– All organically raised animals must have access to the outdoors, including access to pasture for ruminants. They may be temporarily confined only for reasons of health, safety, the animal’s stage of production, or to protect soil or water quality.
– Producers are prohibited from withholding treatment from a sick or injured animal; however, animals treated with a prohibited medication may not be sold.(EPA)
These standards are for people who want to make sure their food doesn’t contain pesticide residues which lead to cancer, hormones which cause a number of health problems including precocious puberty, and antibiotics which cause antibiotic resistance due to overuse of antibiotics in animals. (National Cancer Institute, Sierra Club, Sellman)
These standards also highlight the fact that the qualifications for organic farming actually have little to do with nutrition. In fact, organic farmers don’t have to submit health or nutritional data for their produce to the approval agencies.
In fact, organic farmers only need to prove that their produce doesn’t contain harmful pesticides and that they treat their animals well. Also they have to prove that they don’t slaughter the injured or sick animals, among other similar requirements.
Muslims should find these standards reassuring as the prophet (peace be upon him) often spoke of taking care of our bodies, animals and the earth. He also advised that in matters of life, “There shall be no damage and no infliction of damage.” (Al-Hakim).
This article is from our archive, originally published on an earlier date, and highlighted now for its importance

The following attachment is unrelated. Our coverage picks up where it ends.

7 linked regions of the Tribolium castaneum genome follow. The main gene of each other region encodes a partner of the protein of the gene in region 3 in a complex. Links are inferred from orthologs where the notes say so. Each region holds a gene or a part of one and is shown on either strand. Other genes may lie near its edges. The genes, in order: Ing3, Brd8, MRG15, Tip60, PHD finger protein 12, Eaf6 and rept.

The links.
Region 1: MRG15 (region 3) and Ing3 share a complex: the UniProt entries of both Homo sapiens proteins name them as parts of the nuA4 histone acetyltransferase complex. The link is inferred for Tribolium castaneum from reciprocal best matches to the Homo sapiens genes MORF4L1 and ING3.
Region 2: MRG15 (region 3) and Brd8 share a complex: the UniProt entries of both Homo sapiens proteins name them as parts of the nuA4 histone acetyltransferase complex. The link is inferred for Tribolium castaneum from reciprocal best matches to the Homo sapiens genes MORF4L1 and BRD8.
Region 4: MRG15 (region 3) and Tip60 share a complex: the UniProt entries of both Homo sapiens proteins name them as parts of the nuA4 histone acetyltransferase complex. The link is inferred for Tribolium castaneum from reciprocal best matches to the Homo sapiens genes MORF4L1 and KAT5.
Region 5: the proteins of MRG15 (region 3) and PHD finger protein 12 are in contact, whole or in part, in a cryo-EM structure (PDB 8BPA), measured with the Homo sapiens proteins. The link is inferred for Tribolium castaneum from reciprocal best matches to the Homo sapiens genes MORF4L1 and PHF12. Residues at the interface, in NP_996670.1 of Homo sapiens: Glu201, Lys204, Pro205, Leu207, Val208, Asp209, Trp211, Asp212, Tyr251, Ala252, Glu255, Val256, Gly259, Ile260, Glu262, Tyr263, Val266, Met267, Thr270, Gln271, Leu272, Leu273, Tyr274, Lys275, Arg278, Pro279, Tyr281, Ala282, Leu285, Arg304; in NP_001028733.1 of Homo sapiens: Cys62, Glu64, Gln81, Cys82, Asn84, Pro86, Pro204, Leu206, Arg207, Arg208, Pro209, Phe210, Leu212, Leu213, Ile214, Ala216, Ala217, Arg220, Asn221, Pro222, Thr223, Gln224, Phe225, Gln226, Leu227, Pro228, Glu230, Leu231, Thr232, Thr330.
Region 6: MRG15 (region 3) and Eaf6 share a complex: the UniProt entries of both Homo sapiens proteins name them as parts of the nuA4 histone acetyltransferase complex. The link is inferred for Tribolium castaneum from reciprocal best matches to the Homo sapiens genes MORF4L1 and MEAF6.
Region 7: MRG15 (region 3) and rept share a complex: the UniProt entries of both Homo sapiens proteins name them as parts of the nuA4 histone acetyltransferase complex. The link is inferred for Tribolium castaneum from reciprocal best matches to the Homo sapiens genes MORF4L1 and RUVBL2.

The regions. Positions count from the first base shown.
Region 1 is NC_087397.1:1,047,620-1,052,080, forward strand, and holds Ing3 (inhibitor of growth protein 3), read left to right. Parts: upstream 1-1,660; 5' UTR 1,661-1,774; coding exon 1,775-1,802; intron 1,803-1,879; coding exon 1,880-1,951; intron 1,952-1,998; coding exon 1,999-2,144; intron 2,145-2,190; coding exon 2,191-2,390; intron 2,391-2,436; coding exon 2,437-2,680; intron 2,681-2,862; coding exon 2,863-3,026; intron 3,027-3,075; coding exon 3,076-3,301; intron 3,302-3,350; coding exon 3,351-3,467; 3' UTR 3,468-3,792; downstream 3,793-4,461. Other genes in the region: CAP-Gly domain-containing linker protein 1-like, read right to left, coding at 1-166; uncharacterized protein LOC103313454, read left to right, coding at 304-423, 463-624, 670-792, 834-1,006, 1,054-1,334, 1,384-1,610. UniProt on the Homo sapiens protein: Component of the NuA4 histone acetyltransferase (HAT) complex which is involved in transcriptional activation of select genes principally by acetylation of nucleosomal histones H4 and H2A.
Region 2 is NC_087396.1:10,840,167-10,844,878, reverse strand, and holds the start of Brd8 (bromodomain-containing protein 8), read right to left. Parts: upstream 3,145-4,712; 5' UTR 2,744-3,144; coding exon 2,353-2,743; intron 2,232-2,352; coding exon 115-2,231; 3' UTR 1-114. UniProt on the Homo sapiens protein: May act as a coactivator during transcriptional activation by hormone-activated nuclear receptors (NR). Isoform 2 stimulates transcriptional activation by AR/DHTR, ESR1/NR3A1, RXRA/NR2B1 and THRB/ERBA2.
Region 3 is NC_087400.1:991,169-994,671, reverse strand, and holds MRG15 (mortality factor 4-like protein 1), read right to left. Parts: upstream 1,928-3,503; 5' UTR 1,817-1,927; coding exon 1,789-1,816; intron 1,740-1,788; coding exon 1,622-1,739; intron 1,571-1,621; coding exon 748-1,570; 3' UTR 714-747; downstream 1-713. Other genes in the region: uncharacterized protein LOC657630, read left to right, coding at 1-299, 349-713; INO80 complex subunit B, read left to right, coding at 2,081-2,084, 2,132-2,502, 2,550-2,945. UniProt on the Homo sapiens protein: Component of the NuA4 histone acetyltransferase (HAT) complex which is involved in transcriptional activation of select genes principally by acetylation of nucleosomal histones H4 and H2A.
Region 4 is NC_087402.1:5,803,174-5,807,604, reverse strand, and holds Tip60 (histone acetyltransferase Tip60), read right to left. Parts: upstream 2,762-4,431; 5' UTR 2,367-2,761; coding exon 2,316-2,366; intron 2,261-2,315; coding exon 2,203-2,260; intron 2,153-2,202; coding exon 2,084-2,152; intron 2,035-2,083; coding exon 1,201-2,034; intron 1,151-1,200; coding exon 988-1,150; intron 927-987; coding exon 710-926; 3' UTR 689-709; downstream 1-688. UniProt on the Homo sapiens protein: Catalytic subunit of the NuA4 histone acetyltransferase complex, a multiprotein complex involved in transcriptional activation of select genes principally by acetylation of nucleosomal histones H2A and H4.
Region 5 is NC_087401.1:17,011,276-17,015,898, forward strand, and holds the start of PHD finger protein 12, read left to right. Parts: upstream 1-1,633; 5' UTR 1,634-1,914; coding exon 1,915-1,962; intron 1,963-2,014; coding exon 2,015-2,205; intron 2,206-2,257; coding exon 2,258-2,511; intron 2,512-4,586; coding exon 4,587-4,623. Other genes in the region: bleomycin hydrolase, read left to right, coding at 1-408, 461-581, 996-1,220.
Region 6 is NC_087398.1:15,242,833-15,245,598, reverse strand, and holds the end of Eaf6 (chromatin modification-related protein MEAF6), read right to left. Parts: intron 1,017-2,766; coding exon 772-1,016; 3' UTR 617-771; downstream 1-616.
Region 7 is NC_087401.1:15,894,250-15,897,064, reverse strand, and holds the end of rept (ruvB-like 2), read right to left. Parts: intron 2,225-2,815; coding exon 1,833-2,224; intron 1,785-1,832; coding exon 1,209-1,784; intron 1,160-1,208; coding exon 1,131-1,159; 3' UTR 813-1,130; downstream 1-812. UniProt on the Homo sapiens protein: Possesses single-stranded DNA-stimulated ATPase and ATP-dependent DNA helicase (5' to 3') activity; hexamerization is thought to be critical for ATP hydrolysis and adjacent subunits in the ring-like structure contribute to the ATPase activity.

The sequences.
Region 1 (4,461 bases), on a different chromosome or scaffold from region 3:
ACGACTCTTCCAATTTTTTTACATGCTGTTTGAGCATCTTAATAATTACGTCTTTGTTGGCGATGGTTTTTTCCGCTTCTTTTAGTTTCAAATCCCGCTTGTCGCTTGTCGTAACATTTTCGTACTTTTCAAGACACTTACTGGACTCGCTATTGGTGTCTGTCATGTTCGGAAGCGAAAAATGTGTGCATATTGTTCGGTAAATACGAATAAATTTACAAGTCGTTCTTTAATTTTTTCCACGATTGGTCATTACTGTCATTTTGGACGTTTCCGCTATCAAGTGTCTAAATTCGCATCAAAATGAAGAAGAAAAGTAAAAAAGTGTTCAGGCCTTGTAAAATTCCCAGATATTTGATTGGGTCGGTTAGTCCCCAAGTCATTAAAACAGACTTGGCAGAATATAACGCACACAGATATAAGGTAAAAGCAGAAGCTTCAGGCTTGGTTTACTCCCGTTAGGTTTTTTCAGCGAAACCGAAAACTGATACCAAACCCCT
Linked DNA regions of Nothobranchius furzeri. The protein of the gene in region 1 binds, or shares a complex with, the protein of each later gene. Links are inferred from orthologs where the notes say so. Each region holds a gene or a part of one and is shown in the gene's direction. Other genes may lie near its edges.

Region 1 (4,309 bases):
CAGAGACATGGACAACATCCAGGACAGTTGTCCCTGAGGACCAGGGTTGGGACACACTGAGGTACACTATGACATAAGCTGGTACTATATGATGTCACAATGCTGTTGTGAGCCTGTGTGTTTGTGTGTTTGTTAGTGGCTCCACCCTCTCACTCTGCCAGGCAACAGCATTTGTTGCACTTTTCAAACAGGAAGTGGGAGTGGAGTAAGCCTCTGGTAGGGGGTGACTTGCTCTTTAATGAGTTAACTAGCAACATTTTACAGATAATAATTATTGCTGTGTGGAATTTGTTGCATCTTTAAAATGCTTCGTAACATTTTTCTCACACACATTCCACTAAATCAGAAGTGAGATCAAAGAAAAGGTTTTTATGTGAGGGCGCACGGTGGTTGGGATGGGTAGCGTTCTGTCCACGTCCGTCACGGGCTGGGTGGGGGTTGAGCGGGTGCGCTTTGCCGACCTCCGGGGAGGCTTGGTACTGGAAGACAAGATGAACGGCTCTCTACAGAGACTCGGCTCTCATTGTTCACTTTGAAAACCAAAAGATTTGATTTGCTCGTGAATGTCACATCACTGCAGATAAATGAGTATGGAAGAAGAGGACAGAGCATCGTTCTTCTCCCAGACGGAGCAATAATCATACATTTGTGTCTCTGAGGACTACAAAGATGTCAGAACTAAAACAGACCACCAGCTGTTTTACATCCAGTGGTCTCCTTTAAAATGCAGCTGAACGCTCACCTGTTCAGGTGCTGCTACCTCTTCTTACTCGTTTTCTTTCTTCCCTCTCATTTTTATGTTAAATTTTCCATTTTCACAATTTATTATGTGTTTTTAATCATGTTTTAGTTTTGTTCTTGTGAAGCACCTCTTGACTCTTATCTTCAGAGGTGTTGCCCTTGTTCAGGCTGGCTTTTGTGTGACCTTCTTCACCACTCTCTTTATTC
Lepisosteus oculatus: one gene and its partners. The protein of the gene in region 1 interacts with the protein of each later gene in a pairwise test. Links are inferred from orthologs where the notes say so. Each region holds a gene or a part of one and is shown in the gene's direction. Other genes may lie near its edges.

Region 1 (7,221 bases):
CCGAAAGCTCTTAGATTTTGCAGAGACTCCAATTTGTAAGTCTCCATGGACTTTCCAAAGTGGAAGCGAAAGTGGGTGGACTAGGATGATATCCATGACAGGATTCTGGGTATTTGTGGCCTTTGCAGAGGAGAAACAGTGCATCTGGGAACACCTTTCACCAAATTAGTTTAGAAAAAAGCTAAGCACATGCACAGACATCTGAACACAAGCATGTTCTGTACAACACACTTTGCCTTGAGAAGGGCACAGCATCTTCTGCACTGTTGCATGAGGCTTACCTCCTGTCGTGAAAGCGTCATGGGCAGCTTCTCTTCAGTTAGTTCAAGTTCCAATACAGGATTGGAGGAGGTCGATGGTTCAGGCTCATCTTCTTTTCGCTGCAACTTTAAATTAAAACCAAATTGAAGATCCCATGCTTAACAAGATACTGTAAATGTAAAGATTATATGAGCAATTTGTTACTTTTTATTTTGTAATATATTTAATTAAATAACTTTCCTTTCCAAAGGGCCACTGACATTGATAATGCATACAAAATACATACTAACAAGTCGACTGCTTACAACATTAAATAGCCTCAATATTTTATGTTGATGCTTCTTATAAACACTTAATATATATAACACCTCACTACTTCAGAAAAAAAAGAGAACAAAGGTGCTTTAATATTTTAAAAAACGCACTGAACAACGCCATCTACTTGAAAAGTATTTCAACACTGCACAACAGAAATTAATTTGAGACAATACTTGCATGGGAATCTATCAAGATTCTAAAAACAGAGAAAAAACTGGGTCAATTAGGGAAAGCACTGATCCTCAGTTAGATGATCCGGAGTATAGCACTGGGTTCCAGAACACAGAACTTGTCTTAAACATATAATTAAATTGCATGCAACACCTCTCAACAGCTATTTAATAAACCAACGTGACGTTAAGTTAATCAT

- “Abuse of Antibiotics at Factory Farms Threatens Effectiveness of Drugs Used to Treat Disease in Humans.” Sierra Club. Accessed 16 Aug. 2009.
- Byrum, Allison. “Polyphenolics: Organically Grown Foods Higher in Cancer Fighting Chemicals than Conventionally Grown Foods.” American Chemical Society Report.
- Dangour, Alan D, Dodhia, Sakhi K, Hayter, Arabella, Allen, Elizabeth, Lock, Karen and Uauy, Ricardo.”Nutritional quality of organic foods: a systematic review.”American Journal of Clinical Nutrition. 29 July 2009. Accessed 16 Aug. 2009.
- DeNoon, Daniel. “Organic Foods May Fight Disease.” WebMD Health News. 6 March 2003. Accessed 16 Aug. 2009.
- EPA. “Organic Production and Handling Standards.” Environmental Protection Agency. Accessed 16 Aug. 2009.
- Heaton, Shane. “Spreading the Organic Word.” Organic Food News Quarterly.Accessed 16 Aug. 2009.
- “Large Majorities See Organic Food as Safer, Better for the Environment And Healthier — But Also More Expensive.” harrisinteractive.com. 8 Oct. 2007. Accessed 16 Aug. 2009.
- London School of Hygiene and Tropical Medicine. “Organic Food not Nutritionally Better Than Conventionally Produced Food.” London School of Hygiene and Tropical Medicine. 29 July 2009. Accessed 16 Aug. 2009.
- Macrae, Fiona. “Organic Food ‘No Helathier’ Than Conventional Produce, Revelas Watchdog.” The Daily Mail. 30 July 2009.
- National Cancer Institute. “Pesticides.” National Cancer Institute. 2007. Accessed 16 Aug. 2009.
- Sellman, Sherrill. “The Problem of Precocious Puberty.” Nexus Magazine. Vol. 11, No. 3(2004). Accessed 16 Aug. 2009.